Paraphrasing of C.S. Lewis: Reading the Bible and Popular Christian Books

by Andrew Wencl on May 9, 2014 · 3 comments

Some years ago C.S. Lewis wrote an introduction to an English translation of Athanasius’s On the Incarnation, a very, very old book. His introduction addresses old books and modern books, and makes a strong case for having a steady diet of older books. I’ve taken some liberties with Lewis’s work to produce here an address on reading the Bible and reading popular Christian books. May it be a challenge and a blessing to you.

There is a strange idea abroad that in the Bible should be read only by the professionals, and that the amateur should content himself with modern books in the Christian bookstore or the “Inspirational” section of other booksellers. Thus I have found as a Bible study teacher that if the average person wants to find out something about heaven, the very last thing he thinks of doing is to take a translation of the Bible off the shelf and read Revelation. He would rather read some popular modern book ten times as long, all about a near death experience and subsequent visions and only once in twelve pages quoting something the Bible actually said, and then taken out of context or used as a proof text. The error is rather an amiable one, for it springs from humility. The person is half afraid to meet the God of the Bible face to face. He feels himself inadequate and thinks he will not understand him. But if he only knew, God, just because of his greatness, is much more intelligible than his modern commentator. The simplest person will be able to understand, if not all, yet a very great deal of what God said; but hardly anyone can understand some modern books on heaven. It has always therefore been one of my main endeavors as a teacher to persuade the young that firsthand knowledge from the Bible is not only more worth acquiring than secondhand knowledge, but is usually much easier and more delightful to acquire.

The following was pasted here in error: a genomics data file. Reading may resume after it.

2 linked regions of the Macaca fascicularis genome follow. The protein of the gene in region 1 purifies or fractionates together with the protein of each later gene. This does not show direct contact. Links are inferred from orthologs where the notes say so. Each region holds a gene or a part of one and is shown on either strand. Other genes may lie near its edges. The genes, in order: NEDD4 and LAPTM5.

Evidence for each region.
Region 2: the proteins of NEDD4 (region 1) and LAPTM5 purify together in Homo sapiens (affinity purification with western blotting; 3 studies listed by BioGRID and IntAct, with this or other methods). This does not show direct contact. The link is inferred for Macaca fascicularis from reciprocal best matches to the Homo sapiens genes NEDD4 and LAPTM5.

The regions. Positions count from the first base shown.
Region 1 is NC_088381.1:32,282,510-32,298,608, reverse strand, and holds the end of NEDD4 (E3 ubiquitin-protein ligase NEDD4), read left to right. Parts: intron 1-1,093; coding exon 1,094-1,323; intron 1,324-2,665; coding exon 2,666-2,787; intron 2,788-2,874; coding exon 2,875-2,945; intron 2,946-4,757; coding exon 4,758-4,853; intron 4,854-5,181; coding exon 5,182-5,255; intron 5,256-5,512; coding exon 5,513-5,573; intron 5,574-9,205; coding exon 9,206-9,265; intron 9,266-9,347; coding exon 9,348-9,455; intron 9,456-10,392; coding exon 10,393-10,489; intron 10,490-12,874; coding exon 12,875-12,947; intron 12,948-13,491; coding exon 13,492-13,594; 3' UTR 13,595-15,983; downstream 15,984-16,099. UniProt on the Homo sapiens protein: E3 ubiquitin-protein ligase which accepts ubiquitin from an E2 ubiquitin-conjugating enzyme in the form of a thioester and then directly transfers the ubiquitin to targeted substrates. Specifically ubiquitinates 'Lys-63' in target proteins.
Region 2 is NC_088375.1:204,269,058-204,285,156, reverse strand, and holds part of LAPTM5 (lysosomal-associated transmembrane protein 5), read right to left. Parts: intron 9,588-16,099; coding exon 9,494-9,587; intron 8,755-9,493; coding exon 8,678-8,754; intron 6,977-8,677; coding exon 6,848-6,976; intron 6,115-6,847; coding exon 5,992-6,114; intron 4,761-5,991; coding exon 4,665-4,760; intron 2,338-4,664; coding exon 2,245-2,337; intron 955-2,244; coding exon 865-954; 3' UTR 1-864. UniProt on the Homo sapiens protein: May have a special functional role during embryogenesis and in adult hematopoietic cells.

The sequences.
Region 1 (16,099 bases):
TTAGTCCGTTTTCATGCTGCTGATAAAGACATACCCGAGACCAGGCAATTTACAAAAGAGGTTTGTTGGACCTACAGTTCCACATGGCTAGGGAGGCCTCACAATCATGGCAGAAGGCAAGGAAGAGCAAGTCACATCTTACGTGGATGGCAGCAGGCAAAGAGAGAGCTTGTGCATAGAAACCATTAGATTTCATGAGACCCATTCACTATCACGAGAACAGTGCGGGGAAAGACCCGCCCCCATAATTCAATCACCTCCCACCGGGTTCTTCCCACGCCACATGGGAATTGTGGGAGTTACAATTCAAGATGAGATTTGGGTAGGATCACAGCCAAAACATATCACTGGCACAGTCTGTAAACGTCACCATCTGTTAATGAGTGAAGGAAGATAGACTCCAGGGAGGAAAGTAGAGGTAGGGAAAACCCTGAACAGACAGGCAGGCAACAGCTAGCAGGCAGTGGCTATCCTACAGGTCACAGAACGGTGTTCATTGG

This mistaken preference for the modern books and this shyness of the old ones is nowhere more rampant than in Bible study. Wherever you find a little study circle of Christian laity you can be almost certain that they are studying not Luke or Paul or Peter or James, but Rick Warren, Beth Moore, David Jeremiah, or, if no one exercises any discernment, the likes of Joel Osteen, Sarah Young, and Colin Burpo.

Now this seems to me topsy-turvy. Naturally, since I myself aspire to be a writer, I do not wish the ordinary reader to read no modern books. But if he must read only the new or only the Bible, I would advise him to read the Bible. And I would give him this advice precisely because he is an uninformed and therefore much less protected than those who read and study the Bible against the dangers of an exclusive contemporary diet. A new book is still on its trial and the uninformed is not in a position to judge it. It has to be tested against the Bible and compared to the great body of Christian thought down the ages, and all its hidden implications (often unsuspected by the author himself) have to be brought to light. Often it cannot be fully understood without the knowledge of a good many other modern books. If you join at eleven o’clock a conversation which began at eight you will often not see the real bearing of what is said. Remarks which seem to you very ordinary will produce laughter or irritation and you will not see why—the reason, of course, being that the earlier stages of the conversation have given them a special point. In the same way sentences in a modern book which look quite ordinary may be directed at some other book; in this way you may be led to accept what you would have indignantly rejected if you knew its real significance. The only safety is to have a standard of plain, biblical Christianity which puts the controversies of the moment in their proper perspective. Such a standard can be acquired only from the Bible. It is a good rule, after reading a new book, never to allow yourself another new one till you have spent an equal amount of time in the Bible. If that is too much for you, you should at least read the Bible on a daily basis and cumulatively more than you read other books.